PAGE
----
Mail-in ballots counting

Atlantic County Board of Elections 

More than a week ago voters went to the polls in Atlantic County to select state and local representatives. Thanks to a balloting fiasco created by the Legislature and Gov. Phil Murphy, and aggravated by mistakes at the county level, the final results remain unknown. Processing and counting ballots resumes today.

The trouble began when Democrats in Trenton passed and Murphy signed a bill to increase the flood of mail-in ballots in August — less than three months before Election Day, ensuring a rush job by New Jersey’s election bureaucracy.

The new law ordered that mail-in ballots be sent to tens of thousands — maybe hundreds of thousands — of people who did not request them for the election. If they asked for a mail-in ballot from 2016 to 2018, say to vote while on vacation as good citizens do, they got one this year whether they wanted it or not.

In Atlantic County alone, 26,500 mail-in ballots were sent out. Only about 9,000 were used, hopefully by the people they were intended for.

When people who got a mail-in ballot they didn’t request showed up at their local polling places to vote, they weren’t allowed to use the voting machines because they had already received their ballot. They had to vote with a provisional ballot, asserting they had not used the mail-in ballot they didn’t want.

Processing these alternate methods of voting can’t even begin until three days after the election because state law requires mail-in ballots be accepted 48 hours after polls close as long as a postmark indicates it was mailed by Election Day.

Each of the 2,068 provisional ballots then needed to be checked by the county superintendent of elections to determine if and why they were needed.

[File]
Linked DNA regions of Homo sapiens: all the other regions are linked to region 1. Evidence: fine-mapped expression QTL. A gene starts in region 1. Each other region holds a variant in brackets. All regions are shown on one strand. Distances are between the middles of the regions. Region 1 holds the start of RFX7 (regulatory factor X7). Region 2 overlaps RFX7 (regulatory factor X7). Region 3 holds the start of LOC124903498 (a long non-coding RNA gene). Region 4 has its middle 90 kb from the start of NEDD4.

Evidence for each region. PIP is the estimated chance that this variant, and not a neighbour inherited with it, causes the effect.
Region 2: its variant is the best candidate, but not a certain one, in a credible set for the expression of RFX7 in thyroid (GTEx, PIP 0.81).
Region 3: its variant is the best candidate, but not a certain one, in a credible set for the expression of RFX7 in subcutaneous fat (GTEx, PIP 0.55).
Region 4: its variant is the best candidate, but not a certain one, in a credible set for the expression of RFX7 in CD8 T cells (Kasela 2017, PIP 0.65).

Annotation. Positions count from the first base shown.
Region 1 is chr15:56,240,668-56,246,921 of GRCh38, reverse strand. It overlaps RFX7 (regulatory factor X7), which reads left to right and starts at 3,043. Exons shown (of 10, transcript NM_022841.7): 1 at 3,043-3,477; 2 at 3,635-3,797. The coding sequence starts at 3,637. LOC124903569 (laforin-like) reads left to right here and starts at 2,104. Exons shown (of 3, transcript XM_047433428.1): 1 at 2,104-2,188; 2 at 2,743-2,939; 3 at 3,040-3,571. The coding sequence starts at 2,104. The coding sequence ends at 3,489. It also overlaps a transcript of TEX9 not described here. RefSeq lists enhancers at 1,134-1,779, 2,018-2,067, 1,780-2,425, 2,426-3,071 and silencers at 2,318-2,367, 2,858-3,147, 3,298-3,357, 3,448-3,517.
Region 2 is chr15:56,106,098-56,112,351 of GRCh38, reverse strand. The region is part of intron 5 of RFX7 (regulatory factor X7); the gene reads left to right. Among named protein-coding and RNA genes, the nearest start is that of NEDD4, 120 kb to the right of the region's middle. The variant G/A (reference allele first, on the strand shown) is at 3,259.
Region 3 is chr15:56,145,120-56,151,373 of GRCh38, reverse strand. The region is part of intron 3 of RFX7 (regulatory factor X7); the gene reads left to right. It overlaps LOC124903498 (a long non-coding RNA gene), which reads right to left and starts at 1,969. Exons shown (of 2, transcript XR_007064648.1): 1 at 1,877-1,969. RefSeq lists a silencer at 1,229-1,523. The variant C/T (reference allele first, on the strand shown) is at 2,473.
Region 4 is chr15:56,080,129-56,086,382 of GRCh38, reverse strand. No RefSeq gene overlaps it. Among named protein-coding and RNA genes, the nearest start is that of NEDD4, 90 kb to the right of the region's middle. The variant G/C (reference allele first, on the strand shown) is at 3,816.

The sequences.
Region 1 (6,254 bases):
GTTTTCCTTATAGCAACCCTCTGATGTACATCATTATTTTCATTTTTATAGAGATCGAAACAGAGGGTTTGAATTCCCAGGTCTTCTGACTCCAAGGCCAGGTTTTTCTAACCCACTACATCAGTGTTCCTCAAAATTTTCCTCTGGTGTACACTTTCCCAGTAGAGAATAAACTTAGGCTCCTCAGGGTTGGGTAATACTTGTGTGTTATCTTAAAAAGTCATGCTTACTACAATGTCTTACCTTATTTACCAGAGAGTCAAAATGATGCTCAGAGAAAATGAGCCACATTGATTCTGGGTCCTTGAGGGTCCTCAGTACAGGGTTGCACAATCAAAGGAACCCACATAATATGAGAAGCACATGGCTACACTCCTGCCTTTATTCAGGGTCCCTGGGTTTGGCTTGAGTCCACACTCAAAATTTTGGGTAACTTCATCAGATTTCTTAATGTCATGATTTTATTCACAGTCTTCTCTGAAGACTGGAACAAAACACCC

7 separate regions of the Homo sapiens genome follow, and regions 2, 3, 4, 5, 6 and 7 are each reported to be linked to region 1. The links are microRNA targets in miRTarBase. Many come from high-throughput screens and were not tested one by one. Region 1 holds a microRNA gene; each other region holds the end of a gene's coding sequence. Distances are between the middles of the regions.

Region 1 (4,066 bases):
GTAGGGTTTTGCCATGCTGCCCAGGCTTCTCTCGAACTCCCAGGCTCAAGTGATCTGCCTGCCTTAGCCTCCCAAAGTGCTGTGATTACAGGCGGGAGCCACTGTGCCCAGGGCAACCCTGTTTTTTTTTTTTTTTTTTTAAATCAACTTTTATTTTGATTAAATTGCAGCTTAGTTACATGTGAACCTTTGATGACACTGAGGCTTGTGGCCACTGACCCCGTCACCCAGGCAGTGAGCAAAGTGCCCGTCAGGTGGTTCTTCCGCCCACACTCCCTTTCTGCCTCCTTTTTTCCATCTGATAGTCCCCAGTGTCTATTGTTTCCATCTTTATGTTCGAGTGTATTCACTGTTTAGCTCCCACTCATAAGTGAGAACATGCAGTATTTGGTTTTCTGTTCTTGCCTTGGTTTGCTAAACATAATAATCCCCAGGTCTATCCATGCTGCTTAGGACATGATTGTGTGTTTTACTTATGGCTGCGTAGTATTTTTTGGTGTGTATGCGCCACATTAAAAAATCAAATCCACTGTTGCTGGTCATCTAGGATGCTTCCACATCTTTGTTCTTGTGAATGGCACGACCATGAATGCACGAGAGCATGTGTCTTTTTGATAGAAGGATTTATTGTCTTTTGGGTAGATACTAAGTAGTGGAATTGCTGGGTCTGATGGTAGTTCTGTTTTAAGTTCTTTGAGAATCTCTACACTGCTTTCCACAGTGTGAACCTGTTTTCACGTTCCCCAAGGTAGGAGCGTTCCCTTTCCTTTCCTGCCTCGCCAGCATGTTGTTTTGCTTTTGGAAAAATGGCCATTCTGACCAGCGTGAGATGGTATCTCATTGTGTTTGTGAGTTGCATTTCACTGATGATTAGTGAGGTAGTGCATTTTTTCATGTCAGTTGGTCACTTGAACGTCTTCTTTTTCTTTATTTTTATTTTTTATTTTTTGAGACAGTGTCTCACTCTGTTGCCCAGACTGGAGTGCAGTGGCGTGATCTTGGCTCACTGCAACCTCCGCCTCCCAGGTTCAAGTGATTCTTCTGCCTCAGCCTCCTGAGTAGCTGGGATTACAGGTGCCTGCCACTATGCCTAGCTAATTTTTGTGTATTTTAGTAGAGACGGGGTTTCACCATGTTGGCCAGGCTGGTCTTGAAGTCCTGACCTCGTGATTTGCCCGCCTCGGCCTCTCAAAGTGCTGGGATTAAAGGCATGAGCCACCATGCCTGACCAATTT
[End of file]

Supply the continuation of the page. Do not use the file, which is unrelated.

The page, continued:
So today, the county Board of Elections finally gets on with going over and counting each provisional ballot, plus a few hundred more mail-in ballots officials hadn’t gotten to.

The County Clerk’s Office also added its own problems to the balloting process.

About half the mail-in ballots were given the wrong bar codes and couldn’t be read by machines, an error blamed on the printer but even so, not caught by the county clerk in time. Each of those requires typing in its number and a worker from the other political party double checking that for accuracy.

Mail-in ballots in Buena Vista Township didn’t give voters spaces to fill in to indicate their choices, so replacements were printed and mailed.

In all of Atlantic County, the clerk’s office sent the form for opting out of getting a mail-in ballot in the same envelope that included the mail-in ballot itself. And since the package didn’t include a separate addressed envelope for the opt-out form to be sent back to the clerk, some people put the form in the envelope for returning a completed mail-in ballot and sent it to the Board of Elections. Those envelopes couldn’t be opened until Election Day, ensuring confusion and difficulty voting.

All of this is unacceptable and easily avoidable. In this age of digital information processing, it shouldn’t take a week or more to deliver final election results that used to take a couple of days.

State officials should rethink their intentional flooding of the electorate with mail-in ballots. It creates confusion, forces much too much provisional voting, and increases the risk of vote fraud and a loss of public confidence in elections. There’s already an excess of all of those and it’s troubling.

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